From Wikipedia, the free encyclopedia
Jump to: navigation, search
Scottish Gaelic: Aiseag
Ashaig is located in Isle of Skye
 Ashaig shown within the Isle of Skye
OS grid reference NG6923
Council area Highland
Lieutenancy area Ross and Cromarty
Country Scotland
Sovereign state United Kingdom
Post town ISLE OF SKYE
Postcode district IV49
Dialling code 01471
Police Scottish
Fire Scottish
Ambulance Scottish
EU Parliament Scotland
UK Parliament Ross, Skye and Lochaber
Scottish Parliament Skye, Lochaber and Badenoch
List of places

Coordinates: 57°14′N 5°50′W / 57.23°N 5.83°W / 57.23; -5.83

Ashaig (Scottish Gaelic: Aiseag, referring to a ferry) is a small township, situated adjacent to Upper Breakish and Lower Breakish near Broadford on the island of Skye, Scotland. For administrative purposes, it lies in the Highland Council area.

View from the beach at Ashaig towards Beinn na Caillich.


Ashaig is the site of Broadford Airfield, which is no longer used for commercial flights. There is a large and attractive sandy beach at the end of the airstrip, except at high tide.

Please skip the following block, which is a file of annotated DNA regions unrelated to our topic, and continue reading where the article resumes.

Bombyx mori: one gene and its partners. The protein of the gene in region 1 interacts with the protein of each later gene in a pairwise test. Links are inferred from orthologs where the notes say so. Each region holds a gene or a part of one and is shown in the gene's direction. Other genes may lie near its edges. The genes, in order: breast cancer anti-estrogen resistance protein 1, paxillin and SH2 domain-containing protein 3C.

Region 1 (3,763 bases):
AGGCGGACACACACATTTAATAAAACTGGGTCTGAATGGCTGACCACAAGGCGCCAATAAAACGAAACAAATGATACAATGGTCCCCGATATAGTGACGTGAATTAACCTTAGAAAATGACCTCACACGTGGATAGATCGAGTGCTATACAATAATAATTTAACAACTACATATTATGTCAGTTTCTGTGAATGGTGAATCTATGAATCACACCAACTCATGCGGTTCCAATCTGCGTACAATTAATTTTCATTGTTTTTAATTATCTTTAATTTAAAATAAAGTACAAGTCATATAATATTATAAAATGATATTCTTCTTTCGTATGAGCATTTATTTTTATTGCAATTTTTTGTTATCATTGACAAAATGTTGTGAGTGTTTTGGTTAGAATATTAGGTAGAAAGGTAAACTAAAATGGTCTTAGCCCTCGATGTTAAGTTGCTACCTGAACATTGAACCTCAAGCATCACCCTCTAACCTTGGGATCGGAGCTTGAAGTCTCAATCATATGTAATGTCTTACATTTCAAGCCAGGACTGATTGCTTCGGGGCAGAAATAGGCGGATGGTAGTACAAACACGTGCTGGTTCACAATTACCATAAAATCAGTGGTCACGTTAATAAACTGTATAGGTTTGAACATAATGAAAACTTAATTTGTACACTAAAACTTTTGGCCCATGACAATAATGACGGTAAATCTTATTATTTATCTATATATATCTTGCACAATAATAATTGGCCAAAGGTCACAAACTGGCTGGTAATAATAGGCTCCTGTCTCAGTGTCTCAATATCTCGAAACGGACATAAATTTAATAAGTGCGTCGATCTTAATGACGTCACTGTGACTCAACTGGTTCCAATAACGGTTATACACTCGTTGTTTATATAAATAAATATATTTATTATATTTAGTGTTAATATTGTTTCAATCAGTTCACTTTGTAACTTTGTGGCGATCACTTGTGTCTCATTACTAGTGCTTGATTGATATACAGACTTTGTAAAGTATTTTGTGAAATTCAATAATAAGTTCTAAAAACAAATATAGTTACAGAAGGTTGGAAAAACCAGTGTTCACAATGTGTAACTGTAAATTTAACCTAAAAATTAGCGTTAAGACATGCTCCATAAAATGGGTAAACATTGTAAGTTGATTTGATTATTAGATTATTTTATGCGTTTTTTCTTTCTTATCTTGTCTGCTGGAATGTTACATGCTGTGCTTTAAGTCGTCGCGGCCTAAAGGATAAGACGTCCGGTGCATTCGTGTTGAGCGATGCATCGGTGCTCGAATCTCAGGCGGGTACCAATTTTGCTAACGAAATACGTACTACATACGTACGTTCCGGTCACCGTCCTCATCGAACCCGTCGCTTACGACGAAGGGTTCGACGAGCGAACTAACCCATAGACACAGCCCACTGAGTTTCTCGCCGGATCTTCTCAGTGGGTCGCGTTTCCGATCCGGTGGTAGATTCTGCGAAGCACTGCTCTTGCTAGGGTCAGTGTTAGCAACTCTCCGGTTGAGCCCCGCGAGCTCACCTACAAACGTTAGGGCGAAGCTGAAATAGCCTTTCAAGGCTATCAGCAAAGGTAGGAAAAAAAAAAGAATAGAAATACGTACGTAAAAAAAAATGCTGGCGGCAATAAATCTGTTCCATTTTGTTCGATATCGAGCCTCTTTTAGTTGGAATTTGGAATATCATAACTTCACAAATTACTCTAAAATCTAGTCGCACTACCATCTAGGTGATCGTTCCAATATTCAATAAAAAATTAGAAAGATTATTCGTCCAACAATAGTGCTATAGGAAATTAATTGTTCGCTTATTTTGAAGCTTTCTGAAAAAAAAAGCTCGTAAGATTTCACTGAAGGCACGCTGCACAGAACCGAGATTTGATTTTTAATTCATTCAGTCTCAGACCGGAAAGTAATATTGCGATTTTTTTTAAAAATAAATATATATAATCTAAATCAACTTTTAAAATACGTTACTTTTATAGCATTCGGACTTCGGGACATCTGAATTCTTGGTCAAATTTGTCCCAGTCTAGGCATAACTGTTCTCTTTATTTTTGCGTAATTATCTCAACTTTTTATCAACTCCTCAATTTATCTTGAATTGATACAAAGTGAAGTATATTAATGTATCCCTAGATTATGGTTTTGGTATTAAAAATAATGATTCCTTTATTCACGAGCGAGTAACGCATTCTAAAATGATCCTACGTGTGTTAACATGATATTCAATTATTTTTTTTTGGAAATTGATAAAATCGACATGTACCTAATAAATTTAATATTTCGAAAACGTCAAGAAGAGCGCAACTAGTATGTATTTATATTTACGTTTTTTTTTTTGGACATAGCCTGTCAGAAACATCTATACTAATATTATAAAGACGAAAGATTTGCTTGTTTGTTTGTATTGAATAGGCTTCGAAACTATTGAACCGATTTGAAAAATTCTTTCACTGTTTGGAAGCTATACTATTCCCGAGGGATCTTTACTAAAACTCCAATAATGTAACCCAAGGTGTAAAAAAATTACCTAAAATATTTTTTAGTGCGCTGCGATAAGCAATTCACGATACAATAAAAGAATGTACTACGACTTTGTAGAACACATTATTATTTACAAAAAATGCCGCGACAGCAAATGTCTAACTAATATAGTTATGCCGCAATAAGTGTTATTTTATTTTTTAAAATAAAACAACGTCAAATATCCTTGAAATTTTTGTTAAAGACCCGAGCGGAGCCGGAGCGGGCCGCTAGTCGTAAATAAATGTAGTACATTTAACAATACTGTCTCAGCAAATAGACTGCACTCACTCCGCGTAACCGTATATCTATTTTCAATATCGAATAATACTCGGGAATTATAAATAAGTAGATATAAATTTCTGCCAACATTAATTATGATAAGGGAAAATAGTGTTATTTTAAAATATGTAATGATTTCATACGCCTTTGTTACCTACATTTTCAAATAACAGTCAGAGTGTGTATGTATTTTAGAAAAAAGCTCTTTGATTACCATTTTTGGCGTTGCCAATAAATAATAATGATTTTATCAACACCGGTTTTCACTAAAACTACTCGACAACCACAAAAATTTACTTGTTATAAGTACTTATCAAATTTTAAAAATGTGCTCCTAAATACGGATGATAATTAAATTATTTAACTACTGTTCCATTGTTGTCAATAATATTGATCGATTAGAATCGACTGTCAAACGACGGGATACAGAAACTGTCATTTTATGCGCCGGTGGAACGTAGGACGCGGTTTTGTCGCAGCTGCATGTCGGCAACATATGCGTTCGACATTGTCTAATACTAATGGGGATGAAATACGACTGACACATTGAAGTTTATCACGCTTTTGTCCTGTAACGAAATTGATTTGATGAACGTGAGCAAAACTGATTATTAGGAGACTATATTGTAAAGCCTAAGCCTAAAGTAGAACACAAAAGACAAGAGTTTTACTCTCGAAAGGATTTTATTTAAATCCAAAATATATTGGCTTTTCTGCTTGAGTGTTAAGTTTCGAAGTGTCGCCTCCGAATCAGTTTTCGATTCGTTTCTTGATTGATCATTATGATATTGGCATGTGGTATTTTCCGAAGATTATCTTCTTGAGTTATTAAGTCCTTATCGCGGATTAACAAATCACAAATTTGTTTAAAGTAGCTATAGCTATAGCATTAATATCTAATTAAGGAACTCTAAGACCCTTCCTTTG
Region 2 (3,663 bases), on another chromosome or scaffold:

Connection with St Maelrubha[edit]

The old burial ground at Ashaig, which is still in use, reflects the site's ancient religious associations. By tradition, it is closely connected with St. Maelrubha (c.642-722), the apostle to Skye, who is said variously to have sailed over from Applecross (on a large flat stone) and to have occupied the small island of Pabay opposite the beach. There are still to be seen the sacred spring that started when the saint tore a small tree from the ground and a rocky crag above the river, which he is said to have used as a pulpit (Creag an leabhair, "the rock of the book"). The saint's bell, which is supposed to have hung from a tree and to have pealed of its own accord in order to summon the faithful, is no longer in evidence.[1][2]

Archaeological remains[edit]

The spring is covered by a stone-built well-house. Conservation work in 1994 revealed that it was fed by a channel from an earlier stone-lined spring. One of the lintels of the linking channel bore a lozenge 75mm long, and a cross-marked stone was found near the well-house. A neolithic axe was also found near the spring.[3]

Within the burial ground, the remains of a mediaeval church ("Cill Ashik") were still in existence as late as the middle of the 19th century.[3]


  1. ^ Hugh Barron, The County of Inverness (Scottish Academic Press, Edinburgh, 1985), at page 532
  2. ^ For an idea of the present location and appearance of the spring, see The Megalithic Portal, Tobar Ashik (web-site accessed on 29 June 2010)
  3. ^ a b Royal Commission on the Ancient and Historical Monuments of Scotland, Archaeological Notes (web-site accessed on 29 June 2010)